The Order vs The Order
Part II: The Ordering
(See Van Damme's attempt in the first exciting intallment!)
(See Van Damme's attempt in the first exciting intallment!)
The Order (2003) aka The Sin Eater
Dir and written by Brian Helgeland
Starring Heath Ledger, Mark Addy, Benno Fürmann, Shannyn Sossamon, Peter Weller
So Van Damme’s THE ORDER is more or less what you’d expect, plus split-kicking while dressed like a Rabbi. You’d think Heath Ledger’s THE ORDER would be pretty much like you’d expect it to be, too. I mean, early millennial studio B-movie with a rising star and an often-frustrated writer-director working in a mostly disreputable sub-genre. Should add up to something akin to UNDERWORLD, maybe like an EXORCIST: THE BEGINNING, right? Sort of dull, drab, uninspired, safe, crappy and predictable. You’d think. But you’d be wrong. This THE ORDER is a really fuckin’ weird movie, it almost doesn’t do anything you’d expect of it. I mean, it is crappy, I guess that part is pretty expected. But not in the usual, predictable way these things go. This is crappy in a weird, alien way, like it was made by someone whose only previous contact with humanity had been through Cinemax Softcore films and Catholic fan fiction.
Here’s the story, I think: Heath Ledger is Detective John Order, a Catholic priest who belongs to an obscure THE ORDER which is frowned upon by the church hierarchy for their delving into arcane knowledge re: demon fighting, etc. Mainstream Catholicism is really embarrassed by their old fashion exorcism-having ways,* which is a little perplexing because it seems like there’s a demon lurking around pretty much every corner here and also let’s face it, by the time you accept the idea of a God coming to Earth to sacrifice himself to himself so he can legally forgive an entire species for a sin committed by the first woman ever, I don’t know why demons are such a stretch. Might as well go whole hog at that point.
Nah I’m just playing, I kid Catholicism, we’re friends. But seriously, with a mainstream religion as wacky as that, you can hardly blame the movie for this shit not making any sense.
|What's he buuuuilllllldding in there?|
Anyway, point is that Heath discovers that his mentor/adopted father has died under mysterious demonic circumstances in Rome, and the extremely shady Peter-Weller-esque Cardinal Driscoll (Peter Weller) wants him to hoof it over there and check it out. For some reason he also takes along Mara (Shannyn Sossamon, 2002 Teen Choice Award for Choice Film Chemistry) a mentally ill young lady who has just escaped from a mental institution she was placed in after trying to kill our boy during a (botched?) exorcism, and who also wants to bone him but she can’t cuz he’s a priest. And because three’s a crowd, they also meet up with the other guy, Father Thomas (Mark Addy, JACK FROST**) who is allegedly some sort of charming Irishman, in the role of fat best friend. So off to the races they go!
Basically for awhile it’s just your standard detective story, our boys making the rounds, shaking down the local demonic forces for info, meeting unsympathetic figures of authority, visiting crime scenes and collecting forensic evidence, visiting the crime lab (in this case, arcane supernatural bookstore) and talking to the nerds about what it all means. So far so good, but here’s the thing: after some routine evil demon child fighting and shaking down the local nameless malevolent force, our primary suspect emerges, and things turn decidedly strange.
See, the prime suspect here is this guy with the stripper name of William Eden (Benno Fürmann, “Inspector Detector” from SPEED RACER), whose job is that he is a “Sin Eater,” i.e. the movie’s original, less generic title. Here’s what a Sin Eater does: he finds people who normally would be eternally damned by the Church (heretics, excommunicated former members, people who wear linen and wool together, anyone caught in white after labor day etc) and removes their sins, bringing them onto himself. The person is now free to go to Heaven, Sin Eater gets paid, and also it makes him more or less immortal, so he doesn’t have to worry about Hell either. Pretty sweet deal for the guy, pretty awkward situation for the Church, which really, really likes to have a monopoly on who does and who does not get into Heaven.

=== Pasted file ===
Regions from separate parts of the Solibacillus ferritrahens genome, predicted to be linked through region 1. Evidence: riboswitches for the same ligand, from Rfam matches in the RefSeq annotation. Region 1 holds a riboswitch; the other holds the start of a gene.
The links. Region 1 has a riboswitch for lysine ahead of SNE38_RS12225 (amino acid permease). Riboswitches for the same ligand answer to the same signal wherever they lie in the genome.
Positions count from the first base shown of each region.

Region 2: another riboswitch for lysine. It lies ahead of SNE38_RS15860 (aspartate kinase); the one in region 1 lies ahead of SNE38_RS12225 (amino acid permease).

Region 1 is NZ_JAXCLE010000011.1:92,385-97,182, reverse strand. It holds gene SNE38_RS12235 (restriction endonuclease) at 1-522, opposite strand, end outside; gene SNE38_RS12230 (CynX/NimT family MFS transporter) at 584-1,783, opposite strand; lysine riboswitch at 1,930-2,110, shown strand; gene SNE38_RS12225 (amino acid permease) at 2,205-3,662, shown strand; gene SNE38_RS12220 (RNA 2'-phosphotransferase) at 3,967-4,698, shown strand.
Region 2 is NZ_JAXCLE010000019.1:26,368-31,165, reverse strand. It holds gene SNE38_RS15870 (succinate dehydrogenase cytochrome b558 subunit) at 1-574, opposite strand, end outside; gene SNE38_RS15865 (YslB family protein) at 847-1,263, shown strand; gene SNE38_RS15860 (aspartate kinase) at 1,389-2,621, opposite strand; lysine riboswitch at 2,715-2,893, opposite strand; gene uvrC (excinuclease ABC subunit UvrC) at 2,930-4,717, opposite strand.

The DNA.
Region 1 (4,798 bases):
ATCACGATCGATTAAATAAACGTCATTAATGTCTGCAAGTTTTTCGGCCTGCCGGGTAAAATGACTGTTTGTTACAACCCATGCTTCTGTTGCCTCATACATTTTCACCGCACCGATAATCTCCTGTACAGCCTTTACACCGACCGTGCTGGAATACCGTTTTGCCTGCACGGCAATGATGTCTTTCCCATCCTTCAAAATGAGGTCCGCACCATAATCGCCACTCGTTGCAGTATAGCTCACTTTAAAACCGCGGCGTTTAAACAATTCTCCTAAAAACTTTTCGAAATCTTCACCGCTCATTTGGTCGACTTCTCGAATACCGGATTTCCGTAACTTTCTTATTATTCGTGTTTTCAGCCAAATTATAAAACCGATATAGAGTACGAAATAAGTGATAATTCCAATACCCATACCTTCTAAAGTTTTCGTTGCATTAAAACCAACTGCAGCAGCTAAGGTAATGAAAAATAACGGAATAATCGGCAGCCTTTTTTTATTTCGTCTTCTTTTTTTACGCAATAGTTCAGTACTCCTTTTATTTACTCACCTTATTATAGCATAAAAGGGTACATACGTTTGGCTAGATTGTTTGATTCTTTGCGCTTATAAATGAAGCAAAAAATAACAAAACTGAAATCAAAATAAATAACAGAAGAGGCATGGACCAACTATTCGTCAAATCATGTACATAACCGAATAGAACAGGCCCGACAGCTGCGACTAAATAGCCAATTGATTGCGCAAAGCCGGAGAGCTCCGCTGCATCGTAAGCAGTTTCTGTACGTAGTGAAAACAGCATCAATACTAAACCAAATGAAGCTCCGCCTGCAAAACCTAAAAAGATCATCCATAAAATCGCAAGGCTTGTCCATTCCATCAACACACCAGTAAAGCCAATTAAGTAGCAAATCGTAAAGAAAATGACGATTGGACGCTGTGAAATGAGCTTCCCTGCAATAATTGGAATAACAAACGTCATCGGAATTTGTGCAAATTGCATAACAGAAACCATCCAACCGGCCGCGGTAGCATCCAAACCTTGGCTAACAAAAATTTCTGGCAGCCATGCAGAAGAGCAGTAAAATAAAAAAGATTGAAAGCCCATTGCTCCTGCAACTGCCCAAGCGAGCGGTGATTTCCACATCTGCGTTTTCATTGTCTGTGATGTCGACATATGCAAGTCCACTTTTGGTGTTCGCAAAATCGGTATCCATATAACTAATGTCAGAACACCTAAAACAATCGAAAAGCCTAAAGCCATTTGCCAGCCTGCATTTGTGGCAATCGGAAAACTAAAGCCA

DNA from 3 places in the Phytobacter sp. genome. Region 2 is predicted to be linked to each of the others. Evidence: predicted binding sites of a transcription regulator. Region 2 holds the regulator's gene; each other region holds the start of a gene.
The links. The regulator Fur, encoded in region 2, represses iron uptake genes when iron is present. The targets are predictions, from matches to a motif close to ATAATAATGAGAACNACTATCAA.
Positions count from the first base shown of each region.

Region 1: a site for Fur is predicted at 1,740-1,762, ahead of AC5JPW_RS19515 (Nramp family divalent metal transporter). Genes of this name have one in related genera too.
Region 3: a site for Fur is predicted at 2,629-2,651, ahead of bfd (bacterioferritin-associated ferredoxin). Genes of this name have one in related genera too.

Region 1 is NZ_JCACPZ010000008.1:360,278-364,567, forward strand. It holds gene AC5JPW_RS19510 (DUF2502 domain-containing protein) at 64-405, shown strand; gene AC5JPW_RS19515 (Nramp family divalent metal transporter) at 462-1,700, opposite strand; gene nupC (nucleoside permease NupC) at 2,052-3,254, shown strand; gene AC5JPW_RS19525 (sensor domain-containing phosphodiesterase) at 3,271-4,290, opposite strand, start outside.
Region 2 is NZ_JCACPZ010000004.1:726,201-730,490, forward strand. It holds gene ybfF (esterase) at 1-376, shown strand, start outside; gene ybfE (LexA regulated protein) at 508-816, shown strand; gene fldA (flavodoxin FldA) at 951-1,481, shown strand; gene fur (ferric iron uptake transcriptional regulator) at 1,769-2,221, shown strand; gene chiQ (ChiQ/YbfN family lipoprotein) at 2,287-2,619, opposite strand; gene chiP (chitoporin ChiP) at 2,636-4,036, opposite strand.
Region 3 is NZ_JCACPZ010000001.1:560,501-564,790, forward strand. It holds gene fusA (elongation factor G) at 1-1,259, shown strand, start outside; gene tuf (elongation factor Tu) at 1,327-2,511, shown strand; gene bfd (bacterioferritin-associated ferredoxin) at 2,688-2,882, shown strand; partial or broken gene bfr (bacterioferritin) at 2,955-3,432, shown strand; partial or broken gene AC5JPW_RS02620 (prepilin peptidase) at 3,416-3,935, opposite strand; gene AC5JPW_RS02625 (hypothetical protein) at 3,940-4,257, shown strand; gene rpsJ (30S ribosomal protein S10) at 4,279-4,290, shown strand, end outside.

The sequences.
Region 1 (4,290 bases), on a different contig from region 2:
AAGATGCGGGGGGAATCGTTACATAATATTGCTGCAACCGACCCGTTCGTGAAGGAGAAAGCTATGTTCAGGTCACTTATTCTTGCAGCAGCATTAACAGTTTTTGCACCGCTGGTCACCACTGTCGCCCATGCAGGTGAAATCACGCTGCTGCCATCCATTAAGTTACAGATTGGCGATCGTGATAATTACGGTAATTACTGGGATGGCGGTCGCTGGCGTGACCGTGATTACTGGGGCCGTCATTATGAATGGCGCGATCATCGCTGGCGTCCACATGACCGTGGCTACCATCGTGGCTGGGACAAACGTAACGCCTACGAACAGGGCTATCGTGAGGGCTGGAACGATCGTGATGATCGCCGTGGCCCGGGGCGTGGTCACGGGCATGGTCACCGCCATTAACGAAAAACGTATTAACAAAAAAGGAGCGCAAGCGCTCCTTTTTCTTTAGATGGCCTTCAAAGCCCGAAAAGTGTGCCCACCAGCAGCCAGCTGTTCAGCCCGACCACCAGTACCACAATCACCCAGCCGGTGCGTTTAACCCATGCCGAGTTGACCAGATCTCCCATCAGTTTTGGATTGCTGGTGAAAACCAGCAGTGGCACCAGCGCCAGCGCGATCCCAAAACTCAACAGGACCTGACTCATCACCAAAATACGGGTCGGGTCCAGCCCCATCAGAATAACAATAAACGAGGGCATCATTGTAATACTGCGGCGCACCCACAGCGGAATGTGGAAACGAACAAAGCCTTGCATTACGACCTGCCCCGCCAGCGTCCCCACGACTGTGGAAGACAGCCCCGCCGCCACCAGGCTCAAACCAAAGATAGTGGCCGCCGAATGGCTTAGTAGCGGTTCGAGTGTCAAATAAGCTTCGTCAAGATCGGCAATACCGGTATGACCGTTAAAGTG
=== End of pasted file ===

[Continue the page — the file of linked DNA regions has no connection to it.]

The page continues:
|"Oh Heath, if only you hadn't chosen to forsake the ways of the flesh and devote yourself to God, I would surely make love to you." "Be quite, Shannyn, I'm way into this sunflower right now"|
Here’s what makes the movie so weird: I think this dude is supposed to be the villain here; he does all the usual villainous things, like make speeches about how we’re not so different you and I, murders someone important, associates with known demonic forces, etc. But the movie is surprisingly ambivalent about him. In fact, after seeing him work, Ledger actually seems more or less in agreement with his motives and methods. And of course, it makes sense, because any person with even the faintest hint of a human soul has to applaud anyone that would do whatever it took to prevent someone else from going to hell, especially if they’re doomed to that fate because some asshole church bureaucrat excommunicated them over a political dispute. To wit: Ledger’s own mentor and adoptive father had recently been excommunicated over his quest for knowledge; officially, without some last minute sin-eating, this poor old man was doomed to burn in hell for eternity. I mean, who could possibly support something so horrific? And let’s remember, this is a God of forgiveness; murder as many people as you want, and the Church will still absolve you from your death bed if you offer sincere contrition. The only thing they won’t forgive is you getting kicked out of their club. Fuck that. Suffering for eternity because you opened the wrong book? This Sin Eating business sounds like a real victory for simple human decency. Did you fuckers learn nothing from my takedown of DANTE’S PEAK INFERNO?